Sunday, February 16, 2014

St. Petersburg Philharmonic Orchestra - Rimsky-Korsakov, Kancheli & Tchaikovsky - 02/13/14

Conductor: Yuri Temirkanov
Rimsky-Korsakov: Excerpts from The Legend of the Invisible City of Kitezh (arr. Maximilian Steinberg)
Cortège nuptial
L'invasion des Tartares
La bataille de Kerjenetz
Prélude - Hymne à la Nature
Kancheli: ... al Niente
Tchaikovsky: Piano Concerto No. 1 in B-flat Minor, Op. 23 - Denis Kozhukihn

Just as New York City was unhappily putting up with the aftermath of its biggest snow storm of the season yet - and this year, this actually means something - The St. Petersburg Philharmonic Orchestra showed up totally nonplussed at Carnegie Hall on Thursday night, never mind the all-night journey that had just gone through from Washington, DC to make sure that they would actually make it to New York in time. On the other hand, this may have been just another day in the office for St. Petersburg's other prestigious orchestra, which can also boast of tracing its history all the way back to 1882, when it became Russia's first symphony orchestra.
Since we had Russian musicians and conductor as well as Russian weather, it only made sense that we had a resolutely Russian program too. Indeed, the three works to be performed constituted a nice foray in the vast Russian repertoire with excerpts from a rarely produced opera, a contemporary piece dedicated to Maestro Temirkanov and one of the world's most popular warhorses. All this considered, my friend Linden and I grudgingly but determinedly negotiated the city's dreadful combination of tall icebergs, deep puddles, icy patches and slippery slush to join a largely Russian crowd for a full Russian immersion evening.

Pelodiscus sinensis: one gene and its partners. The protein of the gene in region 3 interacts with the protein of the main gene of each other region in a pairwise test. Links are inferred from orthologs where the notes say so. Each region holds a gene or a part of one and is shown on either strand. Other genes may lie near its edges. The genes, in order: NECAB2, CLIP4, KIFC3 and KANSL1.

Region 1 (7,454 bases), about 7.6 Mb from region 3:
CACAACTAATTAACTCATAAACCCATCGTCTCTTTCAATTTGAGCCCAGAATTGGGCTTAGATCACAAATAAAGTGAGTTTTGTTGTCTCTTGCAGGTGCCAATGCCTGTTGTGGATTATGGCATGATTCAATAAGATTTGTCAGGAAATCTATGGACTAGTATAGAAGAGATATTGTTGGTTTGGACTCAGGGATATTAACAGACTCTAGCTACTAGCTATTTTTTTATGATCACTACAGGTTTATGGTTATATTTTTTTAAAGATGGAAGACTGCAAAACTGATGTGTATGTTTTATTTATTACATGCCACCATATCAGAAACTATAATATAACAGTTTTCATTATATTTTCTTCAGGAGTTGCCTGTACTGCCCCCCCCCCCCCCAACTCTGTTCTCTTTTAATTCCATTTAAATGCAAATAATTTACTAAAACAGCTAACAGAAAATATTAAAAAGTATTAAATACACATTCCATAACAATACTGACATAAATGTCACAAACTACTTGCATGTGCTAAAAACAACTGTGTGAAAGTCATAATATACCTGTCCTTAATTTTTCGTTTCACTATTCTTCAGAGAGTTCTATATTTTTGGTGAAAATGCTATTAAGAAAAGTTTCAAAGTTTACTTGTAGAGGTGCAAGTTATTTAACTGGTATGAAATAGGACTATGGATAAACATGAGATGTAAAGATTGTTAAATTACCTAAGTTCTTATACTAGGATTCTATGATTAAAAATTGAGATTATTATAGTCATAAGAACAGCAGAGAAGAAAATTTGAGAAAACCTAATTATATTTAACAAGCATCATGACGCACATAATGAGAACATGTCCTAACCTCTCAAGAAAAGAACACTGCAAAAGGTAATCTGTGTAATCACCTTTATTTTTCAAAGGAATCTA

Knowing Rimsky-Korsakov essentially through its spell-binding Scheherazade, I was not overly surprised to find the excerpts from The Legend of the Invisible City of Kitezh oozing the same plush melodic qualities. From the carefree spirit of the wedding procession to the colorfully dramatic invasion and battle, to the delicately bucolic hymn to nature, the orchestra gave a lavishly flowing performance of those pretty much self-contained highlights of the reputedly downright enchanting and borderline silly opera.
Then we jumped right into the very beginning of the third millennium with Georgian composer Giya Kancheli and his mystical evocation of nothingness. Although it required the full orchestra, the one 30-minute movement was for the most part a minimalist piece made of kaleidoscopic moments of hypnotic stillness, explosive outbursts and tentative momentum. Not unlike Messaien's Quartet for the End of Time, ... al Niente turned out to be a fascinating exploration of time and its mysteries, during which anything sounded possible and the unexpected did in fact happen now and then.
Wisely placed at the end of the program to make sure nobody would escape right after it and before the end of the concert, Tchaikovsky's Piano Concerto No. 1 eventually made its customary grand entrance. Cutting a young and Romantic figure with his slender frame and blond ponytail, Russian (of course!) pianist Denis Kozhukhin went straight for the kill and dazzlingly tamed the wild beast without any discernible wavering. Solidly in command, he played with unfussy virtuosity, brilliantly exposing the work's emotional power, flamboyant lyricism and poetic dreaminess. Impeccably seconded by the orchestra, this was the take-no-prisoners performance we had all been waiting for, and we all ecstatically relished it until the very last glorious notes.

Our loud and lasting ovation earned us a lovely arrangement of the "Mélodie" from Gluck's Orfeo et Euridice, which clearly demonstrated that our pianist was just as comfortable with pensive contemplation as with heart-on-sleeve Romanticism. Then we had to reluctantly go back to our real winter world.

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